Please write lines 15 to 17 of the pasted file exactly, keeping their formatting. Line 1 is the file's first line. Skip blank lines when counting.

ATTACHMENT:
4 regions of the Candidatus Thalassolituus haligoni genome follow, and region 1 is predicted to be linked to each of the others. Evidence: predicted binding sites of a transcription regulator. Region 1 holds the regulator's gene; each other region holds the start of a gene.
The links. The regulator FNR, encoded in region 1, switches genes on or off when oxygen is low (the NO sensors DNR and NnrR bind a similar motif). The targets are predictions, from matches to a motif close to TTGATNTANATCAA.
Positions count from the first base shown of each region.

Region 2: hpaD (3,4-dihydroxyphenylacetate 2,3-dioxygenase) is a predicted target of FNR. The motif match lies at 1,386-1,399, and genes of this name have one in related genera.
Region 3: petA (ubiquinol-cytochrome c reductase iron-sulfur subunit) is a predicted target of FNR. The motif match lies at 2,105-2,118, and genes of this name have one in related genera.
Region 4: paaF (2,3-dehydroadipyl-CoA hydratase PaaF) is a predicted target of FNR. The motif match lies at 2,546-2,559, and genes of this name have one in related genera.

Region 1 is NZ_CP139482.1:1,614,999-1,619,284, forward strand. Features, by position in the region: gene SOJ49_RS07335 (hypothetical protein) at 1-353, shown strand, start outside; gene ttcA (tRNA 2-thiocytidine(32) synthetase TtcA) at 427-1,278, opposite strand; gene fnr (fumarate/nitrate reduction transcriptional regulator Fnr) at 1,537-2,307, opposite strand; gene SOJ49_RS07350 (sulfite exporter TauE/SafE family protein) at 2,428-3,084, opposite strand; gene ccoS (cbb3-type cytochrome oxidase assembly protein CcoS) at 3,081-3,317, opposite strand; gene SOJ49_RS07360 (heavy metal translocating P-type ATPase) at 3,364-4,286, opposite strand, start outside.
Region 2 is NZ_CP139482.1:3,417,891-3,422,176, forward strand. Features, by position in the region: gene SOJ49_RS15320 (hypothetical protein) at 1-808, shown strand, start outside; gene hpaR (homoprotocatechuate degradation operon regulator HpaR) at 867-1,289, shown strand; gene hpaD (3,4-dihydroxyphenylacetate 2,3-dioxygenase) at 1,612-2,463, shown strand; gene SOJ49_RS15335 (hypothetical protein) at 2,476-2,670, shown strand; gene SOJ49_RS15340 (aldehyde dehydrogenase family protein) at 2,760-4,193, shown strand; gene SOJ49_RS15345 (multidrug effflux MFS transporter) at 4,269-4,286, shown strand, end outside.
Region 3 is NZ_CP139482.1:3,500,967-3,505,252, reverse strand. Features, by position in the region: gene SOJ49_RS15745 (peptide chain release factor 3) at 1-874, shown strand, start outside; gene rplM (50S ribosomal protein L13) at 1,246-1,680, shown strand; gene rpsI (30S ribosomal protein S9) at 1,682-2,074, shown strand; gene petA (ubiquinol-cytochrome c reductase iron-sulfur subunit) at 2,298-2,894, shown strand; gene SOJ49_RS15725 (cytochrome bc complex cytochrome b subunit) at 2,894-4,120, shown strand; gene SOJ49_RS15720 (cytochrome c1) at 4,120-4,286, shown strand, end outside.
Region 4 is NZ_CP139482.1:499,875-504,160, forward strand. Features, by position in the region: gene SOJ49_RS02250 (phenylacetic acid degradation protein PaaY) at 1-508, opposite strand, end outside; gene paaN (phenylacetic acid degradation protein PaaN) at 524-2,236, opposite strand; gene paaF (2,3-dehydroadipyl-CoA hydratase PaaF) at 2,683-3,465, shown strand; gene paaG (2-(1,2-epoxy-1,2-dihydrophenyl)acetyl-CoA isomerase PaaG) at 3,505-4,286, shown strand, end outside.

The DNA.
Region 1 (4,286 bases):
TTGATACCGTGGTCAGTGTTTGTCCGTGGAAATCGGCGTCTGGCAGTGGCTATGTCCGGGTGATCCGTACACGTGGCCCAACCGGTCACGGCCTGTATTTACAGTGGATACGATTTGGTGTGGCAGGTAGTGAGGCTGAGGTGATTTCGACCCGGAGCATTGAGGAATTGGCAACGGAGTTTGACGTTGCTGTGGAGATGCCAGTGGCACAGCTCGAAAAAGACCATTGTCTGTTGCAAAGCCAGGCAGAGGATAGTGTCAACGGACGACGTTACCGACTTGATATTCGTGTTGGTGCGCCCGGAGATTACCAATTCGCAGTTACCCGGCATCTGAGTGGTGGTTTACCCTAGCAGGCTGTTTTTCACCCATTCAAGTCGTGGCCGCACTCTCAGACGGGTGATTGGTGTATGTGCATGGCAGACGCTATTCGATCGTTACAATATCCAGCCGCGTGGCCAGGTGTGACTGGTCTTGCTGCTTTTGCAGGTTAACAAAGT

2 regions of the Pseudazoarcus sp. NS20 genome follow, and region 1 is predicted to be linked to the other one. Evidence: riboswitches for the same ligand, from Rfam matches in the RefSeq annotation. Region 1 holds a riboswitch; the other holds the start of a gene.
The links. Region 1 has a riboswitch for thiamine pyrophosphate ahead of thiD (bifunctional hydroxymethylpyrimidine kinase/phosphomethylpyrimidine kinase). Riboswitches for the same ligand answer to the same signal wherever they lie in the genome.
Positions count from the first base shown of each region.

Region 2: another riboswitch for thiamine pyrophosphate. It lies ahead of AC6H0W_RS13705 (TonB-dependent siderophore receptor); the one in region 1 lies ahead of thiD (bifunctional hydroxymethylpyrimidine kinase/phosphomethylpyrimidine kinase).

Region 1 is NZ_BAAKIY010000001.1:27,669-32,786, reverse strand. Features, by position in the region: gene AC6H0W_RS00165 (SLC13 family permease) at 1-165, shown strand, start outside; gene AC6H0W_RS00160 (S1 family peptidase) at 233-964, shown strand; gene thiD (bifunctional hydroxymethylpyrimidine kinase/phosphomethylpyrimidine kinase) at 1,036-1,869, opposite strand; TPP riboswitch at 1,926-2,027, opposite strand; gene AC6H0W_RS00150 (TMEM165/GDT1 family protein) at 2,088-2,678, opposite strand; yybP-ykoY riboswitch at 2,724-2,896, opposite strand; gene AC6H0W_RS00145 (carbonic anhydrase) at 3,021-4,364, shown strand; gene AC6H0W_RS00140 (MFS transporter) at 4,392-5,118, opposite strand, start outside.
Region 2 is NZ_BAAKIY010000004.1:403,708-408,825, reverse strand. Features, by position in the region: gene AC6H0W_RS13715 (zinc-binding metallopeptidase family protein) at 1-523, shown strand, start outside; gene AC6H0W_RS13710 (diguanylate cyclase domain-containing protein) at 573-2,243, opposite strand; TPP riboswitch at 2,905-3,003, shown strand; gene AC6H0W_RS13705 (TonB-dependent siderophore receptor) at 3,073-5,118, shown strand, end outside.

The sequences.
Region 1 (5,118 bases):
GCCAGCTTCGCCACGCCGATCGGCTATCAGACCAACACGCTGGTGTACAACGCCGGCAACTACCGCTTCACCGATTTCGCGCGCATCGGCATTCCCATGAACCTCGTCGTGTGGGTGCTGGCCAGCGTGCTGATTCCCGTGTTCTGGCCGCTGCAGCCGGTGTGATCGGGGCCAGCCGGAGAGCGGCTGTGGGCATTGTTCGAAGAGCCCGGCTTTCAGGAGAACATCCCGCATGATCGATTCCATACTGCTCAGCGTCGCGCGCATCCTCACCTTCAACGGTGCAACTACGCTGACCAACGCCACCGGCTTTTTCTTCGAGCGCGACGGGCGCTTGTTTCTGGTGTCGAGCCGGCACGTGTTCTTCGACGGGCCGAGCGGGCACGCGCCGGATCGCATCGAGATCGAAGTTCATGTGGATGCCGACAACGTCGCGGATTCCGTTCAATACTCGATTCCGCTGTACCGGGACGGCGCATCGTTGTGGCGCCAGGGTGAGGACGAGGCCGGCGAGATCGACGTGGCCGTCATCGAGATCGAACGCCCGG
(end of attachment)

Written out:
The links. Region 1 has a riboswitch for thiamine pyrophosphate ahead of thiD (bifunctional hydroxymethylpyrimidine kinase/phosphomethylpyrimidine kinase). Riboswitches for the same ligand answer to the same signal wherever they lie in the genome.
Positions count from the first base shown of each region.

Region 2: another riboswitch for thiamine pyrophosphate. It lies ahead of AC6H0W_RS13705 (TonB-dependent siderophore receptor); the one in region 1 lies ahead of thiD (bifunctional hydroxymethylpyrimidine kinase/phosphomethylpyrimidine kinase).